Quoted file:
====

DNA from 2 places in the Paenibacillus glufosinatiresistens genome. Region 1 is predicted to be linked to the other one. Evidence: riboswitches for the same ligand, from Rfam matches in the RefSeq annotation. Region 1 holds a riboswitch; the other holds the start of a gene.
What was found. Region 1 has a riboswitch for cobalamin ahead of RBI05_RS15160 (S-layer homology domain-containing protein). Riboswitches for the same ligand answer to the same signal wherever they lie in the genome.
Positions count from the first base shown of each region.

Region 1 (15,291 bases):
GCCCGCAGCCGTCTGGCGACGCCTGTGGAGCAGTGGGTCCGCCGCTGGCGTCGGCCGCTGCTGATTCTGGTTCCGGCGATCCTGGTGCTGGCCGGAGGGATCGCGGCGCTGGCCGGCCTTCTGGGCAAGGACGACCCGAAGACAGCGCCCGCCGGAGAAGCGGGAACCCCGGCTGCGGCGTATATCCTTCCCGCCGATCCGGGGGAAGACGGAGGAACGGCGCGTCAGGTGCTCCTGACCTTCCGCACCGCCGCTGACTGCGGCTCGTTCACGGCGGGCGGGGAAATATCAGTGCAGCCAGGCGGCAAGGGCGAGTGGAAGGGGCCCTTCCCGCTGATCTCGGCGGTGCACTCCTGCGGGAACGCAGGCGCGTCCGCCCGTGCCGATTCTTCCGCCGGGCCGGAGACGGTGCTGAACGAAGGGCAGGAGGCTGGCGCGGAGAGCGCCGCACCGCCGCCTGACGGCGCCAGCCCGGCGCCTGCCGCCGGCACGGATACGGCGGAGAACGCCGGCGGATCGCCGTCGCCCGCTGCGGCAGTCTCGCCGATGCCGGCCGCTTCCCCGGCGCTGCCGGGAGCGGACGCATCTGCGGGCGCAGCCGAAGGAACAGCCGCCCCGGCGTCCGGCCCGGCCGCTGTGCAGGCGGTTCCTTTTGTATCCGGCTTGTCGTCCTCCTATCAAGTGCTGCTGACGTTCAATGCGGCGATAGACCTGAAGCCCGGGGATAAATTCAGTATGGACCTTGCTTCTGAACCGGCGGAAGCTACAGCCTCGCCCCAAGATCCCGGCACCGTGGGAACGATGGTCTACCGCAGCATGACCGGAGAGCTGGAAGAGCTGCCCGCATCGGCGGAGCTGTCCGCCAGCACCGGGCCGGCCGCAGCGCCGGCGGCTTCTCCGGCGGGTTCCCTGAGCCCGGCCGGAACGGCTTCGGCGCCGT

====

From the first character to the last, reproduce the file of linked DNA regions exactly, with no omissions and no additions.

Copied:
DNA from 2 places in the Paenibacillus glufosinatiresistens genome. Region 1 is predicted to be linked to the other one. Evidence: riboswitches for the same ligand, from Rfam matches in the RefSeq annotation. Region 1 holds a riboswitch; the other holds the start of a gene.
What was found. Region 1 has a riboswitch for cobalamin ahead of RBI05_RS15160 (S-layer homology domain-containing protein). Riboswitches for the same ligand answer to the same signal wherever they lie in the genome.
Positions count from the first base shown of each region.

Region 1 (15,291 bases):
GCCCGCAGCCGTCTGGCGACGCCTGTGGAGCAGTGGGTCCGCCGCTGGCGTCGGCCGCTGCTGATTCTGGTTCCGGCGATCCTGGTGCTGGCCGGAGGGATCGCGGCGCTGGCCGGCCTTCTGGGCAAGGACGACCCGAAGACAGCGCCCGCCGGAGAAGCGGGAACCCCGGCTGCGGCGTATATCCTTCCCGCCGATCCGGGGGAAGACGGAGGAACGGCGCGTCAGGTGCTCCTGACCTTCCGCACCGCCGCTGACTGCGGCTCGTTCACGGCGGGCGGGGAAATATCAGTGCAGCCAGGCGGCAAGGGCGAGTGGAAGGGGCCCTTCCCGCTGATCTCGGCGGTGCACTCCTGCGGGAACGCAGGCGCGTCCGCCCGTGCCGATTCTTCCGCCGGGCCGGAGACGGTGCTGAACGAAGGGCAGGAGGCTGGCGCGGAGAGCGCCGCACCGCCGCCTGACGGCGCCAGCCCGGCGCCTGCCGCCGGCACGGATACGGCGGAGAACGCCGGCGGATCGCCGTCGCCCGCTGCGGCAGTCTCGCCGATGCCGGCCGCTTCCCCGGCGCTGCCGGGAGCGGACGCATCTGCGGGCGCAGCCGAAGGAACAGCCGCCCCGGCGTCCGGCCCGGCCGCTGTGCAGGCGGTTCCTTTTGTATCCGGCTTGTCGTCCTCCTATCAAGTGCTGCTGACGTTCAATGCGGCGATAGACCTGAAGCCCGGGGATAAATTCAGTATGGACCTTGCTTCTGAACCGGCGGAAGCTACAGCCTCGCCCCAAGATCCCGGCACCGTGGGAACGATGGTCTACCGCAGCATGACCGGAGAGCTGGAAGAGCTGCCCGCATCGGCGGAGCTGTCCGCCAGCACCGGGCCGGCCGCAGCGCCGGCGGCTTCTCCGGCGGGTTCCCTGAGCCCGGCCGGAACGGCTTCGGCGCCGT